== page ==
Funerals and tangihanga at Red

Funerals and tangihanga can go ahead at Red, with restrictions.

Support is available

Losing a friend or loved one can be an extremely difficult and challenging time. This may be even more difficult if you have experienced bereavement and grief during COVID-19. At higher settings of the traffic light system, we may need to adapt traditions and adopt new ways of farewelling our loved ones.

If you ever feel you are not coping, it is important to talk with a health professional.

If you need to talk, you can call or text 1737. It is free, anytime, 24 hours a day, 7 days a week, to talk with a trained counsellor.

Funerals can go ahead

Funerals, tangihanga, burials and viewing of tūpāpaku (the person who has died) can go ahead at Red.

There can be up to 200 people in a single defined space at an indoor venue at any time. The limit includes children under 12, whānau pani and ringawera. There is no limit to how many people can be at an outdoor venue.

This applies to funerals and tangihanga held at:

  • funeral homes
  • marae
  • churches, mosques and other faith-based places of worship
  • hired venues or facilities
  • private homes

You can travel anywhere to attend a funeral, tangihanga, burial or viewing.

You can serve food and drink.

Defined spaces at Red

Advice for tangihanga

A marae can have multiple groups of 200 people coming through to attend a tangihanga — as long as the groups are not on the marae at the same time and do not mix with each other.

Marae must make sure they clean all rooms and areas between groups.

Advice for marae at Red

Handling, viewing and storing the tūpāpaku

Funeral directors, faith-based leaders, whānau and friends can handle and go and view the tūpāpaku (the person who has died). Up to 200 people can view the tūpāpaku, if everyone is fully vaccinated.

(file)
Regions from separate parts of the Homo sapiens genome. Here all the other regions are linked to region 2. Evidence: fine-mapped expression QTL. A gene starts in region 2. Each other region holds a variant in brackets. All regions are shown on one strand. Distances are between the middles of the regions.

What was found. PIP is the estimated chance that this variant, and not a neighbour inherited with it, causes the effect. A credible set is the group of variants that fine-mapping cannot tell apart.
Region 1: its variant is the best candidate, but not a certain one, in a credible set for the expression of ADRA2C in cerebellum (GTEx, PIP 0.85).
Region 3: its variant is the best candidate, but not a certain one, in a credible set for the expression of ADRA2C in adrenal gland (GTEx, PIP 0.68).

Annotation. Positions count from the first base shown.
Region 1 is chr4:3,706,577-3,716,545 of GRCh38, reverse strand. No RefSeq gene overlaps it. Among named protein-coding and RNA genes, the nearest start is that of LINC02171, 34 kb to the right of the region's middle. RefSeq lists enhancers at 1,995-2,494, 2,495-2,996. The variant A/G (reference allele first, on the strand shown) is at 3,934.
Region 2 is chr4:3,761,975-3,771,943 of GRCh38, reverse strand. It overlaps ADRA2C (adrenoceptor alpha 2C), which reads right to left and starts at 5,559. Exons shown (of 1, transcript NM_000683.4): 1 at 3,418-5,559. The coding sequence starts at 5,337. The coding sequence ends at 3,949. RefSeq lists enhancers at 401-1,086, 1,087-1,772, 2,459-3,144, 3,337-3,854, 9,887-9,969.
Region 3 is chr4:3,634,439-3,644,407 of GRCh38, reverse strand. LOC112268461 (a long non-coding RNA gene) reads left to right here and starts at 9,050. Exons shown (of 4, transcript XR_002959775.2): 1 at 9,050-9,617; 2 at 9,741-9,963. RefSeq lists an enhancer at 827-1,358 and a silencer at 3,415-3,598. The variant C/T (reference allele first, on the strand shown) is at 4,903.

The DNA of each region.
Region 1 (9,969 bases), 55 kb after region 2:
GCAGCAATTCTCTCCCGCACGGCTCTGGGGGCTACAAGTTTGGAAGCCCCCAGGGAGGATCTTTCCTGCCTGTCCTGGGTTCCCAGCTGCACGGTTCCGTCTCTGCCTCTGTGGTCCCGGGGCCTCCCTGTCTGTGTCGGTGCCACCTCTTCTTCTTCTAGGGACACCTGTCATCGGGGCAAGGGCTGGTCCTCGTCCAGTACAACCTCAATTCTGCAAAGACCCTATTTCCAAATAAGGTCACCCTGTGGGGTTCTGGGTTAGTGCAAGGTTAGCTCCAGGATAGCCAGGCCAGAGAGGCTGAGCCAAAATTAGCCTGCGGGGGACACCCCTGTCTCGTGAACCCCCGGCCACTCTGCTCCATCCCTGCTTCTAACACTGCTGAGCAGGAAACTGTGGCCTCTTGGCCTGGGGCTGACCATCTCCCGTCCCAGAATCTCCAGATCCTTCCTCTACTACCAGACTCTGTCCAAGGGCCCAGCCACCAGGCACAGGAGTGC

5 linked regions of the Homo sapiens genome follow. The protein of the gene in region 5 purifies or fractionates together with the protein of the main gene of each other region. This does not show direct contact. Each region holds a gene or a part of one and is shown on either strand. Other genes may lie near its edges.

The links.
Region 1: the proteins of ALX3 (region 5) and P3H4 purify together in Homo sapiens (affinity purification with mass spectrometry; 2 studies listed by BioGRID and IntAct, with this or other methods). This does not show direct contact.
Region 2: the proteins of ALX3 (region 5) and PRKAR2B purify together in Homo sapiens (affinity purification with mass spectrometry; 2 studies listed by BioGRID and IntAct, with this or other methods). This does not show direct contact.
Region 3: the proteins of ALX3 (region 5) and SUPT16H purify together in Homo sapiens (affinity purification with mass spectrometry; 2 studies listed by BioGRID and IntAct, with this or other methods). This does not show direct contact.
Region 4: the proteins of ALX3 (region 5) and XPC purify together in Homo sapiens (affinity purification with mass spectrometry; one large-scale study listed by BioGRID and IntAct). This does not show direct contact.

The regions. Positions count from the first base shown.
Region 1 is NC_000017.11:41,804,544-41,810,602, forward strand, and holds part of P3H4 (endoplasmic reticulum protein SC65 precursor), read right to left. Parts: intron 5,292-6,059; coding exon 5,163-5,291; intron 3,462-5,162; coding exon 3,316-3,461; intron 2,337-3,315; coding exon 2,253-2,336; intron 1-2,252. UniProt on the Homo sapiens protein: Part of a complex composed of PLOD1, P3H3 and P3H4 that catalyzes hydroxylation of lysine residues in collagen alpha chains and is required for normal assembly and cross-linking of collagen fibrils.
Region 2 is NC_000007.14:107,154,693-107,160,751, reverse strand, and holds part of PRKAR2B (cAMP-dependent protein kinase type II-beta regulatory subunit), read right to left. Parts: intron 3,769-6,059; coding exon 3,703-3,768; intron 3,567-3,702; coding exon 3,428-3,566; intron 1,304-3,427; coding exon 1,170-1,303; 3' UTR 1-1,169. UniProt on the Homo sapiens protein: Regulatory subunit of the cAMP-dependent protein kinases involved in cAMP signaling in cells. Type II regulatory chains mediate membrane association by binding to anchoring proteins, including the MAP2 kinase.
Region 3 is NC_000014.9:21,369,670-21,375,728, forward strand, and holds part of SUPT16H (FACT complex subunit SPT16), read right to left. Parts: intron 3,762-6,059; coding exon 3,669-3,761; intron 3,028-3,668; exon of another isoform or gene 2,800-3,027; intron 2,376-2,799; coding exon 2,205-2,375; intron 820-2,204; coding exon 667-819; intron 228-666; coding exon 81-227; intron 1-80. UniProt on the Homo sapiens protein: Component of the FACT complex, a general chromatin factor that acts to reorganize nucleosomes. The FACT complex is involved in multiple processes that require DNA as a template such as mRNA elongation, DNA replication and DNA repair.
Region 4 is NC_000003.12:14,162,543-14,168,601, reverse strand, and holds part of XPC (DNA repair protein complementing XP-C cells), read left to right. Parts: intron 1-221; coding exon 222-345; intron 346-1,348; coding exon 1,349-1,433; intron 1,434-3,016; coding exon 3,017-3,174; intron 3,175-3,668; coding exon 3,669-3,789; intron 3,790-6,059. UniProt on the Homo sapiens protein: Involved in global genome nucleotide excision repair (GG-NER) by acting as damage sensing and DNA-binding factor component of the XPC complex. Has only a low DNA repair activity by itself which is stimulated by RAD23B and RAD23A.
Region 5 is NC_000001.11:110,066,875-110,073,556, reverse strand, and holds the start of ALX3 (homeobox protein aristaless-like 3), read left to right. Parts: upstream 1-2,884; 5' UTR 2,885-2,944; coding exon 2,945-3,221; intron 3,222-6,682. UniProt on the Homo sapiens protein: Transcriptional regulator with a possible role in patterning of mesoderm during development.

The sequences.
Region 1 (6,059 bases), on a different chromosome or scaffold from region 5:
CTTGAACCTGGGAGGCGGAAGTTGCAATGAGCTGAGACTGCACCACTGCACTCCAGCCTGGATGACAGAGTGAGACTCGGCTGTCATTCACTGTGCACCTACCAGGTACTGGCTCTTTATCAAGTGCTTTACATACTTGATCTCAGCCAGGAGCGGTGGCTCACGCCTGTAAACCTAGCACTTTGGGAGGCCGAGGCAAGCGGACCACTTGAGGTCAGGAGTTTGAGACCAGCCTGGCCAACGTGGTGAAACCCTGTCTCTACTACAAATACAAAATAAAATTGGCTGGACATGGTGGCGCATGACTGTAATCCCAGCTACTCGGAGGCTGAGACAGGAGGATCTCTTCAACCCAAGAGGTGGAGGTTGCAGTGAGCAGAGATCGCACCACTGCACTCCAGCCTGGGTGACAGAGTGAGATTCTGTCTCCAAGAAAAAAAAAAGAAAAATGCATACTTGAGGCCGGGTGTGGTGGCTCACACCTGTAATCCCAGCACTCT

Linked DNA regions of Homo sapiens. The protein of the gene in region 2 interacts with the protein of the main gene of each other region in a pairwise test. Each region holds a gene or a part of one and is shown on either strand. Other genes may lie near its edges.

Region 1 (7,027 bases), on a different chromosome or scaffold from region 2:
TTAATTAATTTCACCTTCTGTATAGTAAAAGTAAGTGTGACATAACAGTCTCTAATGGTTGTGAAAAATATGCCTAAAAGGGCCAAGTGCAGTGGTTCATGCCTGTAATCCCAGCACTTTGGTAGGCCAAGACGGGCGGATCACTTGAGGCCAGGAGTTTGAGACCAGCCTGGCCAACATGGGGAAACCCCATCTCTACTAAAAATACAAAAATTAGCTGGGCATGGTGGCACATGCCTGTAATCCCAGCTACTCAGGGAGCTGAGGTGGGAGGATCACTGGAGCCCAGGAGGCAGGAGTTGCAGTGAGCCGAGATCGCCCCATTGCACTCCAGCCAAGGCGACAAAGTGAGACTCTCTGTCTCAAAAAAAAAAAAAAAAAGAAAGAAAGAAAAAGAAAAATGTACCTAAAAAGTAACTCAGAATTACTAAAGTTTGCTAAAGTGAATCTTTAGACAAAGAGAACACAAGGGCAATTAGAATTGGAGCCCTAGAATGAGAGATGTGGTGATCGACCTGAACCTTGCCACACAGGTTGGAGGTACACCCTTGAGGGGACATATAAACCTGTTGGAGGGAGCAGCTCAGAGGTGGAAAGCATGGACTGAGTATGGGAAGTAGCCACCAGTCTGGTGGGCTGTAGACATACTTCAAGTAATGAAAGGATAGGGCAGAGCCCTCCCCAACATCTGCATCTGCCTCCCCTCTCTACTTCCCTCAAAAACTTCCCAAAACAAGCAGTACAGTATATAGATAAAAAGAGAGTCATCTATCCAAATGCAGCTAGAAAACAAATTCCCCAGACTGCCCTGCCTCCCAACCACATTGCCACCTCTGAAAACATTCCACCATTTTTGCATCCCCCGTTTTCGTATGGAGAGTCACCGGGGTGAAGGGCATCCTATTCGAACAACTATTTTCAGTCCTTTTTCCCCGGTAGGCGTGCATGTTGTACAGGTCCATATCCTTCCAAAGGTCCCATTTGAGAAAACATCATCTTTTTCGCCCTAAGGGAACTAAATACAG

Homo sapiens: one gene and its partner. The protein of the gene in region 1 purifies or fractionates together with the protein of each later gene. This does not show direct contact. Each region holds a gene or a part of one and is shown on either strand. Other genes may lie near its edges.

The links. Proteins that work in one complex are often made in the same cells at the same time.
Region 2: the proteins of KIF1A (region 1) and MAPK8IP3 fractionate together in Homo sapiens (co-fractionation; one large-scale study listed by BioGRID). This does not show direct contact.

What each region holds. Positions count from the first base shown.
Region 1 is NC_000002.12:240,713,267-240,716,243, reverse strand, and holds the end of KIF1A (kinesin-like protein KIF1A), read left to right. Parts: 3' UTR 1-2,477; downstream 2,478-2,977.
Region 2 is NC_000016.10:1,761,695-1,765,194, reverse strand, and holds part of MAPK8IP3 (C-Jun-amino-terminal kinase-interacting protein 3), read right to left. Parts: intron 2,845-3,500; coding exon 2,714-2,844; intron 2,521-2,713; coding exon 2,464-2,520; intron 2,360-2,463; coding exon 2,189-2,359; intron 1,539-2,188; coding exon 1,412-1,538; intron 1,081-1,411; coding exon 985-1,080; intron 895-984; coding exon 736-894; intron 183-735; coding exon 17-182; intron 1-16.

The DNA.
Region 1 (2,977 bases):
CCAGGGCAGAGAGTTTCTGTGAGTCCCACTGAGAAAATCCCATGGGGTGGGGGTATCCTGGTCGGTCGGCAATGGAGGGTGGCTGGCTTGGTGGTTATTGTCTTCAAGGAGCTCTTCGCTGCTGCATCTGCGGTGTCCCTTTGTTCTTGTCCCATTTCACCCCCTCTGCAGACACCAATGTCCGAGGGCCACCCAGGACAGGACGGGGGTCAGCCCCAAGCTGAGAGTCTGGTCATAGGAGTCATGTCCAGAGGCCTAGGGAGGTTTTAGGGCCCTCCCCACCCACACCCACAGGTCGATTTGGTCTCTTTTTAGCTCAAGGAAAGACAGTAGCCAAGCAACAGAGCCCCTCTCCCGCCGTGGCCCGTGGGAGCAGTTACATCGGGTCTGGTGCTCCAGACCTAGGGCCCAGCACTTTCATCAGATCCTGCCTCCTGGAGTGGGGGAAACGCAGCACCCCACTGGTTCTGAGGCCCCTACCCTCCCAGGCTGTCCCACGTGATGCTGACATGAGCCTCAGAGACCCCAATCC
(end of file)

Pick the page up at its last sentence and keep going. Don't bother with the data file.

Providing services for a tūpāpaku

You can provide or help others provide services to a tūpāpaku if you are fully vaccinated. This can include:

  • washing
  • dressing
  • shrouding
  • other preparations for cremation or burial.

Advice for handling, viewing and storing tūpāpaku | (external link)

Providing last rites

Priests, imam and religious celebrants can provide last rites in a hospital, hospice or private residence. If the person they are visiting who is dying is in a health facility, they must follow the:

  • visiting rules of the health facility, and
  • all relevant infection prevention and control procedures.

Face masks

You do not need to wear a face mask if the funeral or tangihanga has exclusive use of a venue.

We encourage you to wear a face mask in shared areas — if there are other activities happening at the venue at the same time.

Workers at funerals and tangihanga must wear face masks — unless they are exempt. Workers hosting or officiating the service do not need to wear a face mask when speaking and if they are able to keep 2 metres physical distance.

When you need to wear a face mask

If your family member had COVID-19

There is currently no known risk from being in the same room at a funeral or visitation service with someone who has died of COVID-19.

The World Health Organization advises that friends and whānau may view the body after it has been prepared for burial. You should:

  • not kiss or touch the body
  • wash your hands thoroughly after the viewing
  • physically distance from others of at least 1 metre.

Keep up healthy habits

Even though we are a highly vaccinated country, COVID-19 can still spread in our communities. Slow the spread of the virus by keeping up healthy habits.

Keep up healthy habits

More information for funeral workers

Funeral directors, religious and faith-based leaders can find more information on

COVID-19: Funeral directors, religious and faith-based leaders | (external link)

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